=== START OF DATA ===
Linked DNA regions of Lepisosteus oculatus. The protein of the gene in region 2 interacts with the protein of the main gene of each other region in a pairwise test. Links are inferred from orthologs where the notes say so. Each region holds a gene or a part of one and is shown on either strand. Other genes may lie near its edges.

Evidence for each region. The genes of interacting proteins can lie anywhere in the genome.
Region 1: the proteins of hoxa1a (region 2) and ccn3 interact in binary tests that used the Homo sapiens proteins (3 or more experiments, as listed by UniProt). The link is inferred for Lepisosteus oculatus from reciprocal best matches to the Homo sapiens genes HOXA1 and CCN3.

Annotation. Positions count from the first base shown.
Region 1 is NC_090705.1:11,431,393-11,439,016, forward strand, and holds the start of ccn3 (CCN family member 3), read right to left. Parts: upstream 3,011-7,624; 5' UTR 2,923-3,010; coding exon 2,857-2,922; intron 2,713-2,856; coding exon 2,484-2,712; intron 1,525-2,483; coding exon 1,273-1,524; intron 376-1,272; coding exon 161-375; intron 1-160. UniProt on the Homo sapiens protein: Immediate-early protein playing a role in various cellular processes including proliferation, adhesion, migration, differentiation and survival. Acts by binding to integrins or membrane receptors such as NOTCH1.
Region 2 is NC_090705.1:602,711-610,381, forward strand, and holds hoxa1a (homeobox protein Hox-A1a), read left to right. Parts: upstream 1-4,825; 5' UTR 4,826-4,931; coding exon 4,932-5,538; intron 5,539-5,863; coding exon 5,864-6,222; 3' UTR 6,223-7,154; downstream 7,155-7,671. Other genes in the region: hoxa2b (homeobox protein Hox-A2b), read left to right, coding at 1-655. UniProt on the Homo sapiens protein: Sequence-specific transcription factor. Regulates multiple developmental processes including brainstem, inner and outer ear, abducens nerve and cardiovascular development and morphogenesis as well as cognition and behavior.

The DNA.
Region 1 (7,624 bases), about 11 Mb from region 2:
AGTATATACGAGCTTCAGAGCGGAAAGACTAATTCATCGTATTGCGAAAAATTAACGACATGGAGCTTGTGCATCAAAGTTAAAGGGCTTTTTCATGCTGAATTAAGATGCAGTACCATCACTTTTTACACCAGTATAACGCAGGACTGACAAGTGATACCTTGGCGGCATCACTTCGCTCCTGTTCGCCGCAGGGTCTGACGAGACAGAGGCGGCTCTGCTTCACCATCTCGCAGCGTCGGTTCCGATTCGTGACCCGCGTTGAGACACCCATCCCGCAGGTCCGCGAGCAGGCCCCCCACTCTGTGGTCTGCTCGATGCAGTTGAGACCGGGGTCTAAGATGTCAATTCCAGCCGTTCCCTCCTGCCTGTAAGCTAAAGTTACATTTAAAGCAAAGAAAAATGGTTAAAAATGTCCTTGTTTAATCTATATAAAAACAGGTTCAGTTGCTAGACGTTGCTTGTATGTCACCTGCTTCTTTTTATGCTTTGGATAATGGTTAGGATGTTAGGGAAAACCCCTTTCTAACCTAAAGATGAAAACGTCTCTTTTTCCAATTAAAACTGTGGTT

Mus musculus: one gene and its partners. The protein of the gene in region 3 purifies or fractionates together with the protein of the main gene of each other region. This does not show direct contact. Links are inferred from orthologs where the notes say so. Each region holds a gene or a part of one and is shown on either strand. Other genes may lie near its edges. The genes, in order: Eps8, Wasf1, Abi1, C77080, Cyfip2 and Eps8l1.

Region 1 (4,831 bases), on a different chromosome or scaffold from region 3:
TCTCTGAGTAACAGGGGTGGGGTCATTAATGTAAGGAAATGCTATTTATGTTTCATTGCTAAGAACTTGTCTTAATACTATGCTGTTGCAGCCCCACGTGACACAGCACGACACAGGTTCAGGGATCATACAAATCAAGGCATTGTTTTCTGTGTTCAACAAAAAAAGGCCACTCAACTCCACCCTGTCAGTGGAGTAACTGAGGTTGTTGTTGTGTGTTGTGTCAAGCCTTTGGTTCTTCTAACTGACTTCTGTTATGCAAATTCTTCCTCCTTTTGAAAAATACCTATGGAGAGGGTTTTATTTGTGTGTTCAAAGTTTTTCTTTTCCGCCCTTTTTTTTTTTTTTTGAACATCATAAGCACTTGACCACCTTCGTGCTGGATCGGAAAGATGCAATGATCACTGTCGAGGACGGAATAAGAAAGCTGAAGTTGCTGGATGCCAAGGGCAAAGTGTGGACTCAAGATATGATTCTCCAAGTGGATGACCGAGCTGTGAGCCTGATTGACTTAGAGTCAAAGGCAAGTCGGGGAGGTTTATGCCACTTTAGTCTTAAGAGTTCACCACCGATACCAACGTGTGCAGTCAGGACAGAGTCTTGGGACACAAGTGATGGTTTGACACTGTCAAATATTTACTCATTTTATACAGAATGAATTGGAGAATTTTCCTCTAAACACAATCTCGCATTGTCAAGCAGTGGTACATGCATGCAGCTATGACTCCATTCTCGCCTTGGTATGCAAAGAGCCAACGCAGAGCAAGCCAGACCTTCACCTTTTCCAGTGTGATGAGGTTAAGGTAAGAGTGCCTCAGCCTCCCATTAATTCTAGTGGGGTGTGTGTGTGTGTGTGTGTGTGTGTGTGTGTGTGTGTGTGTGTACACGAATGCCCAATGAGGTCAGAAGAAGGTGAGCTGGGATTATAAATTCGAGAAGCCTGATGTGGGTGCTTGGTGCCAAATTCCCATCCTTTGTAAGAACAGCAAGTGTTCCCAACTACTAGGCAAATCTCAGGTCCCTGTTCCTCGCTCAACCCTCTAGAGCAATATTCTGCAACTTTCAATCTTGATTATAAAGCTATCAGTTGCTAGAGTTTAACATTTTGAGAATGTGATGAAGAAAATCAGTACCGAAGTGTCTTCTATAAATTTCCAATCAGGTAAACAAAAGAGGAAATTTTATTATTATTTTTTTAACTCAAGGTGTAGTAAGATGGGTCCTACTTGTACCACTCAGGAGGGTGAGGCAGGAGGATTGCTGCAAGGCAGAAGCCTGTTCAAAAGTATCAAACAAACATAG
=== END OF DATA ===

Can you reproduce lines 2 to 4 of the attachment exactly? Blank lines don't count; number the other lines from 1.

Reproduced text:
Evidence for each region. The genes of interacting proteins can lie anywhere in the genome.
Region 1: the proteins of hoxa1a (region 2) and ccn3 interact in binary tests that used the Homo sapiens proteins (3 or more experiments, as listed by UniProt). The link is inferred for Lepisosteus oculatus from reciprocal best matches to the Homo sapiens genes HOXA1 and CCN3.

Annotation. Positions count from the first base shown.